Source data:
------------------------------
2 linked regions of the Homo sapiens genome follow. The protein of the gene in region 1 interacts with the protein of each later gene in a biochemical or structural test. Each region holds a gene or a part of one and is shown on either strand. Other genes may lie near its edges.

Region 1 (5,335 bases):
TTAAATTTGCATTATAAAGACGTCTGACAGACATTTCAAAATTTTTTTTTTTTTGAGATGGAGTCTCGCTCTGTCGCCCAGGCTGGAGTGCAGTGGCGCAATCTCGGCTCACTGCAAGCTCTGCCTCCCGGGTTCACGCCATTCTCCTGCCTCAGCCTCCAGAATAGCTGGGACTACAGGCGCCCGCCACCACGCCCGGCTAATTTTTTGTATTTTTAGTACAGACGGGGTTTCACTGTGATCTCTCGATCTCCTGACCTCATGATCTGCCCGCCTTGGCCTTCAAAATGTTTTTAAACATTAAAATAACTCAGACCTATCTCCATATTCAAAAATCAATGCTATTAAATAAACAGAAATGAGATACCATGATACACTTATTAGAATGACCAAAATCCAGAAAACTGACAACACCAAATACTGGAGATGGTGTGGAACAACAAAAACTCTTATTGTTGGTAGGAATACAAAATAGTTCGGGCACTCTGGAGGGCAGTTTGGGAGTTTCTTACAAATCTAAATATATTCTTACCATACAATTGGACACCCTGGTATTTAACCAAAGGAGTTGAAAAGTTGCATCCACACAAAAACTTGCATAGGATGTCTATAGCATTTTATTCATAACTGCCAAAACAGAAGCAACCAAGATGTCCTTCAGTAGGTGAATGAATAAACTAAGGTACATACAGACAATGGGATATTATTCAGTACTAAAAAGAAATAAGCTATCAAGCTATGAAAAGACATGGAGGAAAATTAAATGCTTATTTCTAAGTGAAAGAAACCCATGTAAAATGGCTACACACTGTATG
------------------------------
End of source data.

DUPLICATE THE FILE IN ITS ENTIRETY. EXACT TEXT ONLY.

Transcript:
2 linked regions of the Homo sapiens genome follow. The protein of the gene in region 1 interacts with the protein of each later gene in a biochemical or structural test. Each region holds a gene or a part of one and is shown on either strand. Other genes may lie near its edges.

Region 1 (5,335 bases):
TTAAATTTGCATTATAAAGACGTCTGACAGACATTTCAAAATTTTTTTTTTTTTGAGATGGAGTCTCGCTCTGTCGCCCAGGCTGGAGTGCAGTGGCGCAATCTCGGCTCACTGCAAGCTCTGCCTCCCGGGTTCACGCCATTCTCCTGCCTCAGCCTCCAGAATAGCTGGGACTACAGGCGCCCGCCACCACGCCCGGCTAATTTTTTGTATTTTTAGTACAGACGGGGTTTCACTGTGATCTCTCGATCTCCTGACCTCATGATCTGCCCGCCTTGGCCTTCAAAATGTTTTTAAACATTAAAATAACTCAGACCTATCTCCATATTCAAAAATCAATGCTATTAAATAAACAGAAATGAGATACCATGATACACTTATTAGAATGACCAAAATCCAGAAAACTGACAACACCAAATACTGGAGATGGTGTGGAACAACAAAAACTCTTATTGTTGGTAGGAATACAAAATAGTTCGGGCACTCTGGAGGGCAGTTTGGGAGTTTCTTACAAATCTAAATATATTCTTACCATACAATTGGACACCCTGGTATTTAACCAAAGGAGTTGAAAAGTTGCATCCACACAAAAACTTGCATAGGATGTCTATAGCATTTTATTCATAACTGCCAAAACAGAAGCAACCAAGATGTCCTTCAGTAGGTGAATGAATAAACTAAGGTACATACAGACAATGGGATATTATTCAGTACTAAAAAGAAATAAGCTATCAAGCTATGAAAAGACATGGAGGAAAATTAAATGCTTATTTCTAAGTGAAAGAAACCCATGTAAAATGGCTACACACTGTATG